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Future models - Lexus - LC - 500

Lexus shows off LC luxury coupe

Coupe de grace: The Lexus LC500 will land in Australia in V8 form in the second quarter of next year.

Orders already flowing for Lexus LC500 ahead of V8 weapon's mid-2017 launch

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Lexus logo23 Nov 2016

By TIM ROBSON

AFTER a successful outing in front of hundreds of potential buyers at the Melbourne Cup in November, Lexus Australia has showed off its latest high-performance machine, the LC500, to journalists in Melbourne.

While no pricing details have been released ahead of the car’s expected Q2 2017 debut, Lexus Australia sales manager Vin Naidoo told GoAuto at the launch of the facelifted IS sedan that dealers were already taking orders for the high-performance rear-wheel-drive coupe.

“Even though we haven’t announced a price yet, people are still keen to sign expressions of interest for the car,” he said.

“As soon as we showed the concept, customers were walking into dealers saying ‘when can I have this?’ It’s been pretty amazing.”

While he would not be drawn on a price for the four-seater, he suggested that the LC500 would be a “flagship model” for the local arm.

The brand’s most expensive sports car currently is the $156,500 (before on-road costs) GS F Semi-aniline four-door bruiser, which uses the same V8 engine as the LC500 in a lower state of tune.

The LC500 will be available with a 5.0-litre V8 making an estimated 351kW and 530Nm, backed by Lexus’s first ten-speed automatic transmission.

An LC500h petrol/electric hybrid variant will also be made available with a 3.5-litre V6 petrol engine mated to an electric motor and lithium-ion battery pack.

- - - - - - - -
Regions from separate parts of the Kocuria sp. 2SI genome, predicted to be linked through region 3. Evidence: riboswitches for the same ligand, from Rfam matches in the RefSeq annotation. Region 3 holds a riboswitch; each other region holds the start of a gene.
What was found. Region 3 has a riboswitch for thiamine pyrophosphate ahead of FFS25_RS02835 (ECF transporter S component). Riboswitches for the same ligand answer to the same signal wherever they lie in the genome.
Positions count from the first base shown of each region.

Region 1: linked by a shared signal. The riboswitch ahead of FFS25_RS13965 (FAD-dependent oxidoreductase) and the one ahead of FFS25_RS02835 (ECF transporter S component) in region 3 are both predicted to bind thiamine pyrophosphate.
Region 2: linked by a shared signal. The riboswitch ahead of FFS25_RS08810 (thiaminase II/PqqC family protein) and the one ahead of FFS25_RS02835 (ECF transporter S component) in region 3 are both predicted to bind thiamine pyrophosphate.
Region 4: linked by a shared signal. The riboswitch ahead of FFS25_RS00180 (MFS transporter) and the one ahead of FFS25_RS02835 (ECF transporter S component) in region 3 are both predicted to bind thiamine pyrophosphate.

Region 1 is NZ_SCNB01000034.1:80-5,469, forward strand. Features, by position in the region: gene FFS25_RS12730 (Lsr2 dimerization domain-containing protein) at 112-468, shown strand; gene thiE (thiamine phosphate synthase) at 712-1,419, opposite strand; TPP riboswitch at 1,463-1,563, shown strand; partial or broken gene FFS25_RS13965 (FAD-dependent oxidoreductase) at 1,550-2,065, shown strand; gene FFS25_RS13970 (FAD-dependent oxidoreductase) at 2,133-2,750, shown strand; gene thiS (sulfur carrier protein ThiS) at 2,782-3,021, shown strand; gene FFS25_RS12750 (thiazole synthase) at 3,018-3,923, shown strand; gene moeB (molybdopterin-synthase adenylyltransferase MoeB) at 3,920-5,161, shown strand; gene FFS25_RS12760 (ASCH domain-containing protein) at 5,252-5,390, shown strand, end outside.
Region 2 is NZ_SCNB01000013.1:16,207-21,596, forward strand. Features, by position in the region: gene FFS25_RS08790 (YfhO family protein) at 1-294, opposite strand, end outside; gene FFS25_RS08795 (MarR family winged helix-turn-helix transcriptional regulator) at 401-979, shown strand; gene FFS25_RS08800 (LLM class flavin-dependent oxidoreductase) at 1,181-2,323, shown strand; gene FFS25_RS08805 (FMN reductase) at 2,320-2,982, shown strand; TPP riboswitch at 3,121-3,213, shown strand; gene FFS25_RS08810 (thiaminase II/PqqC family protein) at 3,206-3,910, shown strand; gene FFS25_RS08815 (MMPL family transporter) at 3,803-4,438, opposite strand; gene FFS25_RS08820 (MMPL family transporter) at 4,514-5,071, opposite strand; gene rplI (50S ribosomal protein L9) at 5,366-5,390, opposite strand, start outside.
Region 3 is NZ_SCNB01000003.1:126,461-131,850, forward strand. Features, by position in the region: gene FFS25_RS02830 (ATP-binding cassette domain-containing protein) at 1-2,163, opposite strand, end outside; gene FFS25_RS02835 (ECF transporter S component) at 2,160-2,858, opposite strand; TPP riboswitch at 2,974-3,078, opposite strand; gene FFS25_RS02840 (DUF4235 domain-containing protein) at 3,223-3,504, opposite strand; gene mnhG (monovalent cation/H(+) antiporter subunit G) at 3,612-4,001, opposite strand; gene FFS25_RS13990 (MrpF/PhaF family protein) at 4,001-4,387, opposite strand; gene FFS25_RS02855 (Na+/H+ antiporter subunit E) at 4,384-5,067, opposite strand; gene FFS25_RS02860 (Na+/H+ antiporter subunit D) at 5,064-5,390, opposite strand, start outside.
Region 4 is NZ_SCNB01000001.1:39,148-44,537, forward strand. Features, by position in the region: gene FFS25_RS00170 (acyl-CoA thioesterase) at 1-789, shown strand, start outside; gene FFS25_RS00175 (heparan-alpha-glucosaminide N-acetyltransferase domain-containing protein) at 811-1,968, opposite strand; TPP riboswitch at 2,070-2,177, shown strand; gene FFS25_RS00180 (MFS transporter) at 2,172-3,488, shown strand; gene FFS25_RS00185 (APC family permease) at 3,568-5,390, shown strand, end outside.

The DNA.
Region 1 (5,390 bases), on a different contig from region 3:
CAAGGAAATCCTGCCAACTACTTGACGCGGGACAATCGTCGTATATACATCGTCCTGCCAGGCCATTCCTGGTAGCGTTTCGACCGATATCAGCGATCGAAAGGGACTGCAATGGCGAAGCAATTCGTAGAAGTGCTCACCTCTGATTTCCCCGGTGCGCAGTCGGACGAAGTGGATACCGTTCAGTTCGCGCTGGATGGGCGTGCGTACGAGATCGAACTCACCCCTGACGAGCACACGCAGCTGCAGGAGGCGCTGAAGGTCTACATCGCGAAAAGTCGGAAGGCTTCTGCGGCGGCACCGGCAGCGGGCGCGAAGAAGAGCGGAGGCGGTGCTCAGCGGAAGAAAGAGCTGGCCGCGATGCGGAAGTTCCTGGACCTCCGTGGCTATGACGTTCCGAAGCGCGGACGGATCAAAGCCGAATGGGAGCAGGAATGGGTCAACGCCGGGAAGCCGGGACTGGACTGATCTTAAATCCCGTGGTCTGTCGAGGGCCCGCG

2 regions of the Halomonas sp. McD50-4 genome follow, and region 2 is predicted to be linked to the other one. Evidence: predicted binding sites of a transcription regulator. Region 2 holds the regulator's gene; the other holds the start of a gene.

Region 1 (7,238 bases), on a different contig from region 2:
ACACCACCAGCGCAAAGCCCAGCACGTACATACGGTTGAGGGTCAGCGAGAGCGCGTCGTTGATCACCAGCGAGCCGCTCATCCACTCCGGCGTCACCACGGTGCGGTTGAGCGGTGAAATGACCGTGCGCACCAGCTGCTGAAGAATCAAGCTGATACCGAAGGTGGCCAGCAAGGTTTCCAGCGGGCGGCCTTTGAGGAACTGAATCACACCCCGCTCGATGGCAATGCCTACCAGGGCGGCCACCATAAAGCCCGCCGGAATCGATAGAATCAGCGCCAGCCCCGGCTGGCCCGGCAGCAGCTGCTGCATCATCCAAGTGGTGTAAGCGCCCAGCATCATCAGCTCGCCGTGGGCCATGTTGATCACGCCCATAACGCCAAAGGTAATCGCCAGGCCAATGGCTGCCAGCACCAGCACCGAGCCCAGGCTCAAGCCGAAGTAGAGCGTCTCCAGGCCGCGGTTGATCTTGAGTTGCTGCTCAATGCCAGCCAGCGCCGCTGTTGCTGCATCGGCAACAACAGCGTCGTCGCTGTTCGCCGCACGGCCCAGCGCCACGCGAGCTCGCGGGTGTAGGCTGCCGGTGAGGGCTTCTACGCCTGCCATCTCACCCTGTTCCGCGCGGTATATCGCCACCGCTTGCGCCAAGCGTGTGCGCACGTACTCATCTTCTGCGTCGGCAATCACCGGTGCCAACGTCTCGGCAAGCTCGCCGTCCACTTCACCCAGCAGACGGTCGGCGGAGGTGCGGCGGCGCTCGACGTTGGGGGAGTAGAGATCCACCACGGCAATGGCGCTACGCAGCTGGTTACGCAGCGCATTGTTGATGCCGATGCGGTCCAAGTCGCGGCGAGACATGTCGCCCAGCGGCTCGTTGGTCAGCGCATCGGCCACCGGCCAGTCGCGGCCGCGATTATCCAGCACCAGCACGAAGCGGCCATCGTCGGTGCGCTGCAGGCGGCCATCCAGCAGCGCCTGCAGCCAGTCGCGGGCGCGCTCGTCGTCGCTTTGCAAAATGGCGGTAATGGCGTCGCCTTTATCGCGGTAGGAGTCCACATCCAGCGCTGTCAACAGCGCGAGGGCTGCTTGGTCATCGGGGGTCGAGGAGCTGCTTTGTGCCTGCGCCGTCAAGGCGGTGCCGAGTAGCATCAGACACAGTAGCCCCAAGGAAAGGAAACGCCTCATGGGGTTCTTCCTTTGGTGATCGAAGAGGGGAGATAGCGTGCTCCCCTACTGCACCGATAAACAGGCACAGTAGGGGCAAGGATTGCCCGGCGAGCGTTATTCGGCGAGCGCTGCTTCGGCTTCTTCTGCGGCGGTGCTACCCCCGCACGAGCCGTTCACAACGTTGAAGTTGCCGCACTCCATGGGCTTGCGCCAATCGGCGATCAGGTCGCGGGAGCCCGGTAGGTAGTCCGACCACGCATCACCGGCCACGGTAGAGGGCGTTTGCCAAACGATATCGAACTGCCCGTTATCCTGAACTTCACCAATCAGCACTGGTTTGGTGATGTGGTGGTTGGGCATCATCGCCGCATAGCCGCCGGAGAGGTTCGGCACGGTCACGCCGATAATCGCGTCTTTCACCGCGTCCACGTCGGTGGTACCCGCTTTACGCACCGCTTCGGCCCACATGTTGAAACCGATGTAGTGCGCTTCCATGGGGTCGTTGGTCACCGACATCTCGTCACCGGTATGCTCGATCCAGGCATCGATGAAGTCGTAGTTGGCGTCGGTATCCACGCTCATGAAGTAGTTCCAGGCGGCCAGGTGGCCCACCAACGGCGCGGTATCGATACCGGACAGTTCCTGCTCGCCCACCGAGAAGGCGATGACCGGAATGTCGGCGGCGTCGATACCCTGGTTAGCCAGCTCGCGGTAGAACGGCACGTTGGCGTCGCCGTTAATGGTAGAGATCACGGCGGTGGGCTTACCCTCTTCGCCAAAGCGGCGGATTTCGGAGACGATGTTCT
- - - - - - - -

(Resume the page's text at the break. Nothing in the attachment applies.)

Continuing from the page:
The electrified LC will be backed by a stepped four-speed automatic transmission mounted at the rear of the hybrid system, and will make a combined 264kW and 348Nm.

Mr Naidoo said that customers were not yet at the stage of deciding which of the two drivetrains would be most suitable for them.

“People will wait to try both, I think, before deciding,” he said.

The LC500 is set to premiere a number of new technologies for the Lexus brand, including the latest GA-L (Global Architecture Luxury) platform that will eventually underpin all of the company’s front-engined, rear-wheel-drive models.

The platform eschews the use of carbon fibre, with high-strength steels offering a level of torsional rigidity that, according to Lexus, exceeds that achieved by its carbon fibre-tubbed LFA supercar.

There are, however, carbon fibre door structures and an optional carbon fibre roof.

The LC500’s major components have also been packaged as low and as centrally as possible, while aluminium front strut towers increase rigidity and save 10kg over steel items.

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